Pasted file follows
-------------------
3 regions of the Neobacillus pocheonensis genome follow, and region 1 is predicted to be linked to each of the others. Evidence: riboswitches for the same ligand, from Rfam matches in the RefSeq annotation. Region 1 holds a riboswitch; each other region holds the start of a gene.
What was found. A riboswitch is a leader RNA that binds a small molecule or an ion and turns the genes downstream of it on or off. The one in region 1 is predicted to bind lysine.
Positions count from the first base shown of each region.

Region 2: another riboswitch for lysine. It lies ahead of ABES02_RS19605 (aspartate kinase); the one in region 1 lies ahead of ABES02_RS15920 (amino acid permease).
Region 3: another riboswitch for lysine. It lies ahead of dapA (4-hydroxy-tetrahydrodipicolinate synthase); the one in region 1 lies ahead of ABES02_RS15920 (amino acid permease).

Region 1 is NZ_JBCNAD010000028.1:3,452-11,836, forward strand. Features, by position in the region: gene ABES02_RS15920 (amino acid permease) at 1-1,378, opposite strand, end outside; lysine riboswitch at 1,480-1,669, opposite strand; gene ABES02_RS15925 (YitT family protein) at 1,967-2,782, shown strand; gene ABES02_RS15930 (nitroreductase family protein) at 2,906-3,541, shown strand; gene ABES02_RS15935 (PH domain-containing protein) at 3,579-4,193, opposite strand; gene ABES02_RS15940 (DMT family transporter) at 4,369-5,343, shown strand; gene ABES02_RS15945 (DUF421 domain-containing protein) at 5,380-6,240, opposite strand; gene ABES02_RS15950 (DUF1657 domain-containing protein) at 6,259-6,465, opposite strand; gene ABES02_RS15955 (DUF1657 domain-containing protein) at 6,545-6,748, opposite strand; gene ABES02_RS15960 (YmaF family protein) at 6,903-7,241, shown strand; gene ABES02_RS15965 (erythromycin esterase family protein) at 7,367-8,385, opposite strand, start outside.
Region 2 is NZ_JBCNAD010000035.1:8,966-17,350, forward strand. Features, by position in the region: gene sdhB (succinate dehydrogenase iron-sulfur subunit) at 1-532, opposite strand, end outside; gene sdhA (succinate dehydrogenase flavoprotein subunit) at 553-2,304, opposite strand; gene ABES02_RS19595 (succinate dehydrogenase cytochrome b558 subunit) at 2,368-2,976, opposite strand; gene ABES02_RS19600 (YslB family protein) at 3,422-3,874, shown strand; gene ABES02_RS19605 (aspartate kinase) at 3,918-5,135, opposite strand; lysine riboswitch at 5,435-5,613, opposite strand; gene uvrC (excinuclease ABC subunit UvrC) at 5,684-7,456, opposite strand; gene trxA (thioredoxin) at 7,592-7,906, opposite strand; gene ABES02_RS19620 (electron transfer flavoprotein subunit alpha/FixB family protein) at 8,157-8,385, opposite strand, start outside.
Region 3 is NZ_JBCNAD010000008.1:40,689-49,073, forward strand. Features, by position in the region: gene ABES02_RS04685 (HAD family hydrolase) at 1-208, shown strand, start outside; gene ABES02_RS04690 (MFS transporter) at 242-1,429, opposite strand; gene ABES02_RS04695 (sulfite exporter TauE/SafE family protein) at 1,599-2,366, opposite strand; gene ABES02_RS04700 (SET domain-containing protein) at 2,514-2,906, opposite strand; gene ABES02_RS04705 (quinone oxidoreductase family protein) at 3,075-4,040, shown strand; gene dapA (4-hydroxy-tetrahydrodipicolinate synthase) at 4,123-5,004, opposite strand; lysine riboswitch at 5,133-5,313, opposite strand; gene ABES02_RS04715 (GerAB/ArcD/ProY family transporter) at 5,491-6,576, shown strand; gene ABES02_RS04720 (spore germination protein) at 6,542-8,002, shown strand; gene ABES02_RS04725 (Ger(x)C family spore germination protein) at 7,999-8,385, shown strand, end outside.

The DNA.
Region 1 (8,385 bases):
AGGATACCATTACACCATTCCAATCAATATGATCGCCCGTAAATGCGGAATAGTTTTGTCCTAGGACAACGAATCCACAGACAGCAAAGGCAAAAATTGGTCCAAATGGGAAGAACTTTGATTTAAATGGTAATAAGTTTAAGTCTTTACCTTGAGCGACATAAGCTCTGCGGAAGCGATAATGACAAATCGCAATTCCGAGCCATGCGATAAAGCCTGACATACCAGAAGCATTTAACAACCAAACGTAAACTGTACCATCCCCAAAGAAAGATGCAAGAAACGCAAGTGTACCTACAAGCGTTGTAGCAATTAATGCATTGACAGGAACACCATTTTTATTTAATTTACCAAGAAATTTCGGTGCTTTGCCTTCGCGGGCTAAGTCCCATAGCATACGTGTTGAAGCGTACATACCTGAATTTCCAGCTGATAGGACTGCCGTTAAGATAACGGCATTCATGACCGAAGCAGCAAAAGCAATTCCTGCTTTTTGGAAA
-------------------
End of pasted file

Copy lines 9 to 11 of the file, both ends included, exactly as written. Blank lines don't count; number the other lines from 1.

The DNA.
Region 1 (8,385 bases):
AGGATACCATTACACCATTCCAATCAATATGATCGCCCGTAAATGCGGAATAGTTTTGTCCTAGGACAACGAATCCACAGACAGCAAAGGCAAAAATTGGTCCAAATGGGAAGAACTTTGATTTAAATGGTAATAAGTTTAAGTCTTTACCTTGAGCGACATAAGCTCTGCGGAAGCGATAATGACAAATCGCAATTCCGAGCCATGCGATAAAGCCTGACATACCAGAAGCATTTAACAACCAAACGTAAACTGTACCATCCCCAAAGAAAGATGCAAGAAACGCAAGTGTACCTACAAGCGTTGTAGCAATTAATGCATTGACAGGAACACCATTTTTATTTAATTTACCAAGAAATTTCGGTGCTTTGCCTTCGCGGGCTAAGTCCCATAGCATACGTGTTGAAGCGTACATACCTGAATTTCCAGCTGATAGGACTGCCGTTAAGATAACGGCATTCATGACCGAAGCAGCAAAAGCAATTCCTGCTTTTTGGAAA